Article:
Tuesday, December 13, 2011

Week #14

I commonly here that guys do certain things to impress girls, whether its to show off, claiming they know how to do things when they really don’t, or learning something new to impress the girl. Little did I know, girls were capable of doing the same things as well.

It was my sophomore year in high school, and it was the second year I'd been dating my first serious, real, boyfriend, who was now a senior. He was big into snowboarding, and had been after me for a year to learn so I could go to Sugarloaf with him. I finally caved in, and that would be the winter I began to snowboard. That Christmas I my parents got me the works, a brand new snowboard, and the boots and bindings to match. I'm not sure why I didn’t think of renting a snowboard that were available at the mountain first, so I could try it out and decide if I was going to like it and stick with it first before I had my parents get me the works.

First day on the mountain, and my ever so patient boyfriend skipped the teaching, dragged me onto the lift and away we went. Wait- no, nope, we were not on our way. I fell getting onto the lift, I fell getting off the lift, both causing the lift to be stopped for safety reasons, I fell every five to seven feet, it was not working. I wasn’t taught HOW to snowboard the techniques of it, ya know, to keep me from falling! Needless to say, my snowboarding career was short lived, and my parents were less than impressed to see a very expensive Christmas gift thrown into a corner and left.

This year, about five years since I last used my snowboard, without the patient ex-boyfriend, I'm going to give it a try, but first I'm going to look up ways to successfully snowboard without having a black and blue rear end.

First, I need to be able to stand in the board comfortably, practicing falling and then figuring out how to get up once I've fallen with both feet in my bindings. I read, then when you fall on your rear end, to put your weight into your weakest foot/leg, then throwing your strongest foot/leg over the weaker one, this technique will allow you to get onto your knees. From yours knees you can then use your arms to push yourself back up onto your feet.

Now that I've learned how to fall and get back up, next I'll need to learn how to go down the mountain.
Before conquering the mountain, its suggested that I walk up a hill, strap on the board, and try going down a little hill a few times first to get used to dealing with the speed and control. To control the board, I'm going to need to learn to throw my weight between my tippy toes and heels, the toes will be used to control the board when going down the hill vertically, and to turn or stop, throw the weight into the heels, bending my knees more when I want to stop.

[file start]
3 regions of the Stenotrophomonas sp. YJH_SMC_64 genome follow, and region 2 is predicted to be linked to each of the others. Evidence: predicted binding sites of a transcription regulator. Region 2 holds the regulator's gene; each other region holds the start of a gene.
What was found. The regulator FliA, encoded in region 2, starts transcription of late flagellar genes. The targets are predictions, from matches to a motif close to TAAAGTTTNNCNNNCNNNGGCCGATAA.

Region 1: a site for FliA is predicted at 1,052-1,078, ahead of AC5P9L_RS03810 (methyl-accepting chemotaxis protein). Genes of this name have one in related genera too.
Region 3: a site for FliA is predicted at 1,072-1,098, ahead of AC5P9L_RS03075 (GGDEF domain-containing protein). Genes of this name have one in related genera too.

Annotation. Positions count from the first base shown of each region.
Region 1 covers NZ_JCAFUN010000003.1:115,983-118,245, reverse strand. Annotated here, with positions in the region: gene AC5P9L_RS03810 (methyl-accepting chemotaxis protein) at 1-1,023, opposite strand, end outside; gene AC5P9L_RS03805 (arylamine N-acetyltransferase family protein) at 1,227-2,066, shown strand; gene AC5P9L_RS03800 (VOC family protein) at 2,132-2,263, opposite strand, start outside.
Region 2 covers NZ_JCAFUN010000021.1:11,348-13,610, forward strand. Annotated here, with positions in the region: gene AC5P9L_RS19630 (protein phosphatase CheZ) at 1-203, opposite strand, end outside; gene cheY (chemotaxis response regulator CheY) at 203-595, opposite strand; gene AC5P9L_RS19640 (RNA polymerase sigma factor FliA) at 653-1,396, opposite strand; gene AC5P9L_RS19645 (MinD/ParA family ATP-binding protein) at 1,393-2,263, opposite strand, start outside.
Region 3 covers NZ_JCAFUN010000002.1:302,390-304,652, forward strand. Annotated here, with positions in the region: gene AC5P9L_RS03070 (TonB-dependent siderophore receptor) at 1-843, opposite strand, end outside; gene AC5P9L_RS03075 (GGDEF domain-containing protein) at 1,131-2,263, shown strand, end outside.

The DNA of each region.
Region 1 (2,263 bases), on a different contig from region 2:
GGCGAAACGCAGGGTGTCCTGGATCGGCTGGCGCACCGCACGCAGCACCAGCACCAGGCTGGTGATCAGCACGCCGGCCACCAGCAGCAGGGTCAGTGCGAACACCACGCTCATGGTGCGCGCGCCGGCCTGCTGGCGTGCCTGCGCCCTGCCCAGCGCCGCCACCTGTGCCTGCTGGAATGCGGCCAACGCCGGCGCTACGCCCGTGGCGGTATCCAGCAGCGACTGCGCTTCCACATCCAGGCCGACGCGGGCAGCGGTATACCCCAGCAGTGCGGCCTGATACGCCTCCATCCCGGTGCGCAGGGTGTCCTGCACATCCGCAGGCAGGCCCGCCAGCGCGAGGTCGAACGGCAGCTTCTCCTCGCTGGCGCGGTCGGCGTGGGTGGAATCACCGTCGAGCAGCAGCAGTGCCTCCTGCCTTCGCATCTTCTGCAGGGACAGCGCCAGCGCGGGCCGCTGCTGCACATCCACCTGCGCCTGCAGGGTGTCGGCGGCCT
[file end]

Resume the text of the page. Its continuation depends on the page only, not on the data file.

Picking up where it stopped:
So, now that I know how to stand while strapped onto the snowboard, get up from falling, controlling the board, turning the board, and stopping when I feel like it. There is just one thing left that fills me with fear. The lift.

I read that the trick to the lift, is that you have to leave one foot out of the bindings, preferably the strongest foot. When I have to move in line, al I do is put my foot thats out of the binding onto the middle part of the board between the two bindings, securing it tightly against the binding my foot should be in, then I should just be able to slide down in line. Leaving my strongest foot out while getting onto and off of the lift will me to have more control. If I need to, I can use my strongest foot to walk, dragging my board and strapped in foot behind me. Sounds easier said than done, but we'll see.

Now that I have gained knowledge on how to stand while strapped into a snowboard, get up from falling, controlling and turning the board, stopping, as well as getting on and off of the lift, the true test will be when I arrive at the mountain this year, if we ever get snow. Perhaps I should take the lack of snow as a blessing in disguise. No snow means no snowboarding, no snowboarding means no sore body, no humiliation when they have to turn the lift off from me falling in the way, but I'm determined to learn to snowboard and do it successfully so fake snow or real snow, I will try to snowboard again after not doing so for six years.

Week #13